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Anonymous Leak Hit EOS With Corruption Allegations

Fredrik Vold
Last updated: | 1 min read

In what appears to be a new turn of events for the controversy surrounding EOS blockchain developer, the firm now finds itself fighting back against allegations that influential Chinese groups are colluding to control its blockchain.

Source: Twitter

An anonymous source last week supposedly leaked an internal document claiming that “collusion, mutual voting, and pay-offs” is a common practice among block producers in the EOS network, TheNexWeb (TNW) reported. Chinese cryptocurrency exchange Huobi was further mentioned as one of the main actors behind the voting corruption.

According to the report, Huobi and other major block producers allegedly vote for each other in an effort to retain their status within the network, as well as securing their income streams. Further, Huobi reportedly receives EOS tokens in exchange for voting on others.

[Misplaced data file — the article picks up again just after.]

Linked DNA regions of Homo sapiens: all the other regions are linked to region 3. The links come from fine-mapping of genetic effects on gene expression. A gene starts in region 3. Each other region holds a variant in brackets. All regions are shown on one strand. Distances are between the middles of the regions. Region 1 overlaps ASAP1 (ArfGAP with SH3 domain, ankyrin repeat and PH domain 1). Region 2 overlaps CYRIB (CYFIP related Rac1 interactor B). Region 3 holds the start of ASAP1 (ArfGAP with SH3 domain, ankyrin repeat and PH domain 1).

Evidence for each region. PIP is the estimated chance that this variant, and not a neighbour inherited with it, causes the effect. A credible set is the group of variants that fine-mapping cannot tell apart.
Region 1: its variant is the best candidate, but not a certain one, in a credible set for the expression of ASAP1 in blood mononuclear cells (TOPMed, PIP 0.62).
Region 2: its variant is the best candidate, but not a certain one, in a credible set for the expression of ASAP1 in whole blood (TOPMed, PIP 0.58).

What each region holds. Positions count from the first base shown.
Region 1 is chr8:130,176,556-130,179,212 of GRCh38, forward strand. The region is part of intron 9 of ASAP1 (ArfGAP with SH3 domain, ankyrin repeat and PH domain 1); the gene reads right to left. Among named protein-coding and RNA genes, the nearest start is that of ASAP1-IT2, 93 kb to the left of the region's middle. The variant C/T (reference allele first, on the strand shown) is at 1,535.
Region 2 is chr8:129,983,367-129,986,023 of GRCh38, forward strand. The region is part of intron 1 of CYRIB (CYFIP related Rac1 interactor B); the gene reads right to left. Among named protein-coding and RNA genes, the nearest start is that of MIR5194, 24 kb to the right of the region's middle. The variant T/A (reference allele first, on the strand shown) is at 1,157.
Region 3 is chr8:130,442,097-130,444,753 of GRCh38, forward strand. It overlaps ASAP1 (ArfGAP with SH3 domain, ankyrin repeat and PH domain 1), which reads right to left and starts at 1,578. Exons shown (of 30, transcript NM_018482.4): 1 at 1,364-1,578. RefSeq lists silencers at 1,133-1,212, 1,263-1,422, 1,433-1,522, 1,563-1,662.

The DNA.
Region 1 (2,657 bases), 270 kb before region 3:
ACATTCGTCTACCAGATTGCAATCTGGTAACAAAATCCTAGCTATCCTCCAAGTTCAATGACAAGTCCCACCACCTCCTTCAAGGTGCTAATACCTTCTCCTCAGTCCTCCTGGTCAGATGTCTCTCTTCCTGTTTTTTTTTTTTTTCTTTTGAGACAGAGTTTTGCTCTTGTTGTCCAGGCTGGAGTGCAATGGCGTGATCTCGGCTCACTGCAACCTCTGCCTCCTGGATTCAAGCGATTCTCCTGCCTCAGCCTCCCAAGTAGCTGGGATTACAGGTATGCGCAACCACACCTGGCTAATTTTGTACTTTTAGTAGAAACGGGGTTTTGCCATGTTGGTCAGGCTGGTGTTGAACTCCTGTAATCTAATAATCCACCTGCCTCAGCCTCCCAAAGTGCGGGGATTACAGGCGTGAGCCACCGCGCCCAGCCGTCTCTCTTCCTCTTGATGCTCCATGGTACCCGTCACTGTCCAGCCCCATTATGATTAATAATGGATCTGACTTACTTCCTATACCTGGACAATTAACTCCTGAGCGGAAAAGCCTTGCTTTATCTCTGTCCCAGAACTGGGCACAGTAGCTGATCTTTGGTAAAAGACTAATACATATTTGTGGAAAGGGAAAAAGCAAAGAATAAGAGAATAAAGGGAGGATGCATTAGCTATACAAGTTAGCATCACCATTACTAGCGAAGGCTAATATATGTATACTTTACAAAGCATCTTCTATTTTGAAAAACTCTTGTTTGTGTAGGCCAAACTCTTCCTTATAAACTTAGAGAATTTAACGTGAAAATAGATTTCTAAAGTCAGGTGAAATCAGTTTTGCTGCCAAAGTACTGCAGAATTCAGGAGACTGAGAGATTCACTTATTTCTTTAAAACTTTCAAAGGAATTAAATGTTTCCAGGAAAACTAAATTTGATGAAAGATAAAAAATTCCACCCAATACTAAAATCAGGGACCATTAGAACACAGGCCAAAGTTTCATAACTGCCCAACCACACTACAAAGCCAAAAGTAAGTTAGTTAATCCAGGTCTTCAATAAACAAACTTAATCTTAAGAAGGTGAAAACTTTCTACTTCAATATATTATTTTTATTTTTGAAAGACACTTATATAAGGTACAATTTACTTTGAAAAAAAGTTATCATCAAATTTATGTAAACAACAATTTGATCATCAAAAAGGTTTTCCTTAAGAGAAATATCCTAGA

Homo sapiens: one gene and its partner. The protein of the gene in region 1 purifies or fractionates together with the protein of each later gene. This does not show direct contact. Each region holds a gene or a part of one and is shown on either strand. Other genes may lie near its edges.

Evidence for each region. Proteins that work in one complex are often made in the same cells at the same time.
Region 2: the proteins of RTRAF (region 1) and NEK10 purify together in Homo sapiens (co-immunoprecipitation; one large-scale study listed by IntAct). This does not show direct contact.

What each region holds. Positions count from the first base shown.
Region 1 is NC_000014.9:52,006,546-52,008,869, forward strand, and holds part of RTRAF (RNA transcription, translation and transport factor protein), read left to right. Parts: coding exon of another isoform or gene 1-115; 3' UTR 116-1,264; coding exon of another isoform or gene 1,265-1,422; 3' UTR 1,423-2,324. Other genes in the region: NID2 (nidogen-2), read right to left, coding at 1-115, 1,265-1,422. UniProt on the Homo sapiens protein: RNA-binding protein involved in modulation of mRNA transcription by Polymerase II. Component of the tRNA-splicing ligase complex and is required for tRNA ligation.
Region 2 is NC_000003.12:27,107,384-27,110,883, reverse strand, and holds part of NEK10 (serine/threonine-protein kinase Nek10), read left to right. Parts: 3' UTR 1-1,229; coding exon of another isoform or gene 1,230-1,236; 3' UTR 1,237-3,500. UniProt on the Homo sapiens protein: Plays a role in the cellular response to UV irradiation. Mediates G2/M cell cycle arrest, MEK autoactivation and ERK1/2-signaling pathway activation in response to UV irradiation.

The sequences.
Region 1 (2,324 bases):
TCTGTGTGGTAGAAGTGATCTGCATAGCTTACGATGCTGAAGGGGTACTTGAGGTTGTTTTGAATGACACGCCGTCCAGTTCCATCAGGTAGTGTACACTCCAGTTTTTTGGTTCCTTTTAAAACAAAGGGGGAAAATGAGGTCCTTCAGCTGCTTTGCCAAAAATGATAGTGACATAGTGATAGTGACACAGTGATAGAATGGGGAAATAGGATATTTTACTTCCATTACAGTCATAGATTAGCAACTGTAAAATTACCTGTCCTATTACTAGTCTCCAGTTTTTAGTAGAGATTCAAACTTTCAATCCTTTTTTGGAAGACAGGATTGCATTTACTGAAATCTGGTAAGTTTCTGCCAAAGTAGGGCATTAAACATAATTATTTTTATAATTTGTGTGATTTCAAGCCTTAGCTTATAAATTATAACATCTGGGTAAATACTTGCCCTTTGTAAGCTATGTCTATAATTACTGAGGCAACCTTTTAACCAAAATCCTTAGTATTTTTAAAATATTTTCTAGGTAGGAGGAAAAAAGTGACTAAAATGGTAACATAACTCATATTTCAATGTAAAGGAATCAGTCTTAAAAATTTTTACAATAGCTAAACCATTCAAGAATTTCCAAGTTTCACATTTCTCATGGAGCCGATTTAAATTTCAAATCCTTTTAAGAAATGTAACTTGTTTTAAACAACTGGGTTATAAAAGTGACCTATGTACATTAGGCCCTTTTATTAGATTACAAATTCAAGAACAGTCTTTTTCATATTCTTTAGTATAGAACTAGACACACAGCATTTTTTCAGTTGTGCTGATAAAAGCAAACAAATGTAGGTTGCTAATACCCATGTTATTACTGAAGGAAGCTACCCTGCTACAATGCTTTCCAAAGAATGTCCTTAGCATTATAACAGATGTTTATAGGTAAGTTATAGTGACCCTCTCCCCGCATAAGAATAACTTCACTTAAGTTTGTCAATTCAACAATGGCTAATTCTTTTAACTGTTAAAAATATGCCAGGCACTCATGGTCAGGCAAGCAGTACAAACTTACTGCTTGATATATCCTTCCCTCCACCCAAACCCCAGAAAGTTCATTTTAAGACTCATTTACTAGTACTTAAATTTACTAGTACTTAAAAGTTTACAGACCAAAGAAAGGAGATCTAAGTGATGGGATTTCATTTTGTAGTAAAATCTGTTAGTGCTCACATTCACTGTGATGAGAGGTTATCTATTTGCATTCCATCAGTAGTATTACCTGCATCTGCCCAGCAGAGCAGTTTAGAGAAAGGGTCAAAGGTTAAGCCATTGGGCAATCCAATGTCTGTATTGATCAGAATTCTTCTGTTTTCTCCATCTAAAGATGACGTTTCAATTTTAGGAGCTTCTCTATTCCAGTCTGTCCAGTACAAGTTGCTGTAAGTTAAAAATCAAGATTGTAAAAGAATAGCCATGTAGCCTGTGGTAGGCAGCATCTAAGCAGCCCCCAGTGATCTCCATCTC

Huobi denies any “financial business” with the other nodes on the network, a tweet from Chinese crypto news source cnLedger said, referencing a statement from the company (in Chinese). CEO Brendan Blumer said in a public statement on Monday that “we are aware of some unverified claims regarding irregular block producer voting, and the subsequent denials of those claims.” Blumer further added that he remains “very optimistic about the future of the EOS public blockchain […]”

The model used by EOS is a consensus model known as “Delegated Proof-of-Stake,” which means that those who are heavily invested in the project also gets more voting power in deciding who gets to mine EOS. Huobi’s EOS mining pool is currently the third most powerful block producer, and is rewarded with EOS tokens worth approximately USD 4,700 per day, according to TNW.

“In general, what EOS already brought is this massive social experiment to the world. You can think of it as a global borderless democracy thing happening across the world with voting politics (possibly even vote buying), with global consensus, with disputes and issues, with many solutions to one problem <…>,” Vytautas Kašėta of EOS Lithuania, a block producer candidate, told earlier this year.

EOS has seen its price drop sharply since its peak in late April this year. At its all-time high, EOS traded at more than USD 20 per token, but is now down to a level of around USD 5.7, a decline of about 75%.